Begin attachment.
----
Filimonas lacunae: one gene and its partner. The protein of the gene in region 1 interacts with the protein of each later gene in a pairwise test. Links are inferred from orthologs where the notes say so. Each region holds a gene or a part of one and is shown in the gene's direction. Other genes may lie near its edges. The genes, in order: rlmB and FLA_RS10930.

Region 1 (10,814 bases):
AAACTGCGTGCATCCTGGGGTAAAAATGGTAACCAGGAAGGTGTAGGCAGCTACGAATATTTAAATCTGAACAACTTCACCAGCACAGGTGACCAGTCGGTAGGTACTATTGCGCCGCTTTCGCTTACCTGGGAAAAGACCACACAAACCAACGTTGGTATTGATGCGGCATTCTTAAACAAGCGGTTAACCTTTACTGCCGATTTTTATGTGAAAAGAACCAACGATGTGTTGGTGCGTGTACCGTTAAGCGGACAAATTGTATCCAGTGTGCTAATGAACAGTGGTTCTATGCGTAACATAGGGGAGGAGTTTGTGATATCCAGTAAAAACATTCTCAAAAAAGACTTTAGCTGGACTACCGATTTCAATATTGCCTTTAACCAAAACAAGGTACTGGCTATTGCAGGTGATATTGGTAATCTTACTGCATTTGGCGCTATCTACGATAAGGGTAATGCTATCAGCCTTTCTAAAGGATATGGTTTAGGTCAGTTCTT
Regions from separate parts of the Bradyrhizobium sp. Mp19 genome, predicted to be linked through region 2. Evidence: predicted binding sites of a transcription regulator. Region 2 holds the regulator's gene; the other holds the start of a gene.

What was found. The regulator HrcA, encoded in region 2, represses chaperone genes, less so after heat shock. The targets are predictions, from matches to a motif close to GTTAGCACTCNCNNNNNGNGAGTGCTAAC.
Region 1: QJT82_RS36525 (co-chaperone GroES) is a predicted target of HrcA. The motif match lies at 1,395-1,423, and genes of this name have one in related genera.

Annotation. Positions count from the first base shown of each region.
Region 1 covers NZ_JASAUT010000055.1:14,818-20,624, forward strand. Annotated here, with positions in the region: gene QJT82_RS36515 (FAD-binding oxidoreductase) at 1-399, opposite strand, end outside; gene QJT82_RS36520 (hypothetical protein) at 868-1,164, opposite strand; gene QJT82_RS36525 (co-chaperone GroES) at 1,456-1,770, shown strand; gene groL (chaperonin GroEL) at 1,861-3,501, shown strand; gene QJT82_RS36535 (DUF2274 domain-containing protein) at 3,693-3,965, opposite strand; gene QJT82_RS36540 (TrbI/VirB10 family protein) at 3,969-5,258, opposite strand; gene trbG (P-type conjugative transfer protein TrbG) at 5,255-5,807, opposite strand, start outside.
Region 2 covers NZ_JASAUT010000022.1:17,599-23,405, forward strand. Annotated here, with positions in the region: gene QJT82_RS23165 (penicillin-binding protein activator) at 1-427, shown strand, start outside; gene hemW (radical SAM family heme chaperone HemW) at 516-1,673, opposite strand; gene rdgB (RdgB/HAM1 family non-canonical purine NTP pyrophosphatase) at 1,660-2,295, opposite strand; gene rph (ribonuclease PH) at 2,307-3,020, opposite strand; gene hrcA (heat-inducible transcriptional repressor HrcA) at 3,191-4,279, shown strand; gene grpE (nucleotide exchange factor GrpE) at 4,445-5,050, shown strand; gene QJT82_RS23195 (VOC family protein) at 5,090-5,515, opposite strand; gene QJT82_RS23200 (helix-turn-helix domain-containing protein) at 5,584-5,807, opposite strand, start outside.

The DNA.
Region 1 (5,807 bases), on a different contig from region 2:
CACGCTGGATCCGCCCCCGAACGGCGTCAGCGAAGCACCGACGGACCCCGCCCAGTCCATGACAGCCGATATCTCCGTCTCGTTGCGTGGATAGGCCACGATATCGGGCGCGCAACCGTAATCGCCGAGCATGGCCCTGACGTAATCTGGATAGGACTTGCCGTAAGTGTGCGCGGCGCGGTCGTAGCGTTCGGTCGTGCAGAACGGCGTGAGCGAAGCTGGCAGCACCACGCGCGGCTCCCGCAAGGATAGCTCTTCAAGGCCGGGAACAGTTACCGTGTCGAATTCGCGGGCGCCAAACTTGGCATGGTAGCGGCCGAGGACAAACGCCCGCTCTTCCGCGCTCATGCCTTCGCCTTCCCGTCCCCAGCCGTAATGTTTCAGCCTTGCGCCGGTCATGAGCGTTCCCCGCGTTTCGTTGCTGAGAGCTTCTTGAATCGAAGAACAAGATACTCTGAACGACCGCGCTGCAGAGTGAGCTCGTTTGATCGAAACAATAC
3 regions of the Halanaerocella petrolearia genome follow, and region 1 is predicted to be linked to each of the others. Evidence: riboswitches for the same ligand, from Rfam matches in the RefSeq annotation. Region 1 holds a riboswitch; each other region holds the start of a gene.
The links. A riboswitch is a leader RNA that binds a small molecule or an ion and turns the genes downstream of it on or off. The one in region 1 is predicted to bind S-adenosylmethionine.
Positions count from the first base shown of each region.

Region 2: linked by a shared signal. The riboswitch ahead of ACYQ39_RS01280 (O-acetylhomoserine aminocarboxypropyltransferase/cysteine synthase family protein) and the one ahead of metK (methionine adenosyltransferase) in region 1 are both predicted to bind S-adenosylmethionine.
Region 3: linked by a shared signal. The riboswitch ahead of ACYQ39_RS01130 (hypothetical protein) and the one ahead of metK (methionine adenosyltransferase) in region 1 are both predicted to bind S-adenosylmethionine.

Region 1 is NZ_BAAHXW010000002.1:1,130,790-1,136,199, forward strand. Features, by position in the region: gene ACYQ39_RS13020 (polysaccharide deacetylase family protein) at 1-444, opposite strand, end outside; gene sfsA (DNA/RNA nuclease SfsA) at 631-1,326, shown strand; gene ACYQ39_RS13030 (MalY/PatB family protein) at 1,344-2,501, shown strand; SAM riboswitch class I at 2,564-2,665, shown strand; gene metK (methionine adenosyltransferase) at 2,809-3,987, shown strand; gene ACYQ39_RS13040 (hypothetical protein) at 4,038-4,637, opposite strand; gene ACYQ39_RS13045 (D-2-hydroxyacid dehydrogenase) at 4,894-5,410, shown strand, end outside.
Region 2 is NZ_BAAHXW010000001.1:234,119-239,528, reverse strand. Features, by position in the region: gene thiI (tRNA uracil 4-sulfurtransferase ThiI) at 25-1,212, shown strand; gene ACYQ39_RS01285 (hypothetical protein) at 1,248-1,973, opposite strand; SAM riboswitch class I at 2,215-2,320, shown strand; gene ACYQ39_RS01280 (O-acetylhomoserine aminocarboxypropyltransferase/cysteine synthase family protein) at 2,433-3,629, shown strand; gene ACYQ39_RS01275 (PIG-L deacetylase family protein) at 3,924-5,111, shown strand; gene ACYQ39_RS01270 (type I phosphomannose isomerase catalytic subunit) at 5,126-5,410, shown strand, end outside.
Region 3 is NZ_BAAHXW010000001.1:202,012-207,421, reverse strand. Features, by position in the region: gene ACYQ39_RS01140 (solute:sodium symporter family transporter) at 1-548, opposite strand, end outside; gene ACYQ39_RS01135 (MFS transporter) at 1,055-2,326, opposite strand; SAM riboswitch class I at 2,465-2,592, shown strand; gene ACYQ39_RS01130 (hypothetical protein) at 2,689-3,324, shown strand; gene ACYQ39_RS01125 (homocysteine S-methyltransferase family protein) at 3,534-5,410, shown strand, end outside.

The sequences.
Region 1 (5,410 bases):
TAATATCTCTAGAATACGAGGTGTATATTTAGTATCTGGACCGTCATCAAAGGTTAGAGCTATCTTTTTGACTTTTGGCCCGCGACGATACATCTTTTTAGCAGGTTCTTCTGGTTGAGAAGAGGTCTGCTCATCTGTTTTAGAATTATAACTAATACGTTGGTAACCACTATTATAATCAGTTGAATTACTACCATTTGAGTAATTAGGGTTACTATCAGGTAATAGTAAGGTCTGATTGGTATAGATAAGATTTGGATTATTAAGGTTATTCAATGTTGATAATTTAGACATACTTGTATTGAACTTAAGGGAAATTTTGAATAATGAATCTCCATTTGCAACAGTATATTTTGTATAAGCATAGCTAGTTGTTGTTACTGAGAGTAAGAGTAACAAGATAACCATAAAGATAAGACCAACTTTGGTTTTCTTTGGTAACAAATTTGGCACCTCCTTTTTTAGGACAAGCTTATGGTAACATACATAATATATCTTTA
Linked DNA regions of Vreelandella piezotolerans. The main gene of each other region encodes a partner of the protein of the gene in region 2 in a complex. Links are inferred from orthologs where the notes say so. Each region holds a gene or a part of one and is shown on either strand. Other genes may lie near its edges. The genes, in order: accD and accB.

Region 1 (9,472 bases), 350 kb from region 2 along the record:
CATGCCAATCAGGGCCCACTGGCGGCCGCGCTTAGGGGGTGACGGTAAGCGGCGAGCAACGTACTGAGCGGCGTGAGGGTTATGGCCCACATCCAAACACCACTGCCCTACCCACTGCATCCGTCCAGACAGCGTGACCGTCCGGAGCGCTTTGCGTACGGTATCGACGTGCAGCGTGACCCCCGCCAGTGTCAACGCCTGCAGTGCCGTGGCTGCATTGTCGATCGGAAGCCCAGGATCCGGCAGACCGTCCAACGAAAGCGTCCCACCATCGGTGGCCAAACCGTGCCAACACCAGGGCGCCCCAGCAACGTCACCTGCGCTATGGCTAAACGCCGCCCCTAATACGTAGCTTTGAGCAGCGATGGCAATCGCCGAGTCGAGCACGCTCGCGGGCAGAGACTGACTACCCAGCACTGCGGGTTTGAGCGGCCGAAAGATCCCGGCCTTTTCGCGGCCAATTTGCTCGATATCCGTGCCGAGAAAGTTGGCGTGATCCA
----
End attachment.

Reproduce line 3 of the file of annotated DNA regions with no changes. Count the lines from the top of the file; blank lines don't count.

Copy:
AAACTGCGTGCATCCTGGGGTAAAAATGGTAACCAGGAAGGTGTAGGCAGCTACGAATATTTAAATCTGAACAACTTCACCAGCACAGGTGACCAGTCGGTAGGTACTATTGCGCCGCTTTCGCTTACCTGGGAAAAGACCACACAAACCAACGTTGGTATTGATGCGGCATTCTTAAACAAGCGGTTAACCTTTACTGCCGATTTTTATGTGAAAAGAACCAACGATGTGTTGGTGCGTGTACCGTTAAGCGGACAAATTGTATCCAGTGTGCTAATGAACAGTGGTTCTATGCGTAACATAGGGGAGGAGTTTGTGATATCCAGTAAAAACATTCTCAAAAAAGACTTTAGCTGGACTACCGATTTCAATATTGCCTTTAACCAAAACAAGGTACTGGCTATTGCAGGTGATATTGGTAATCTTACTGCATTTGGCGCTATCTACGATAAGGGTAATGCTATCAGCCTTTCTAAAGGATATGGTTTAGGTCAGTTCTT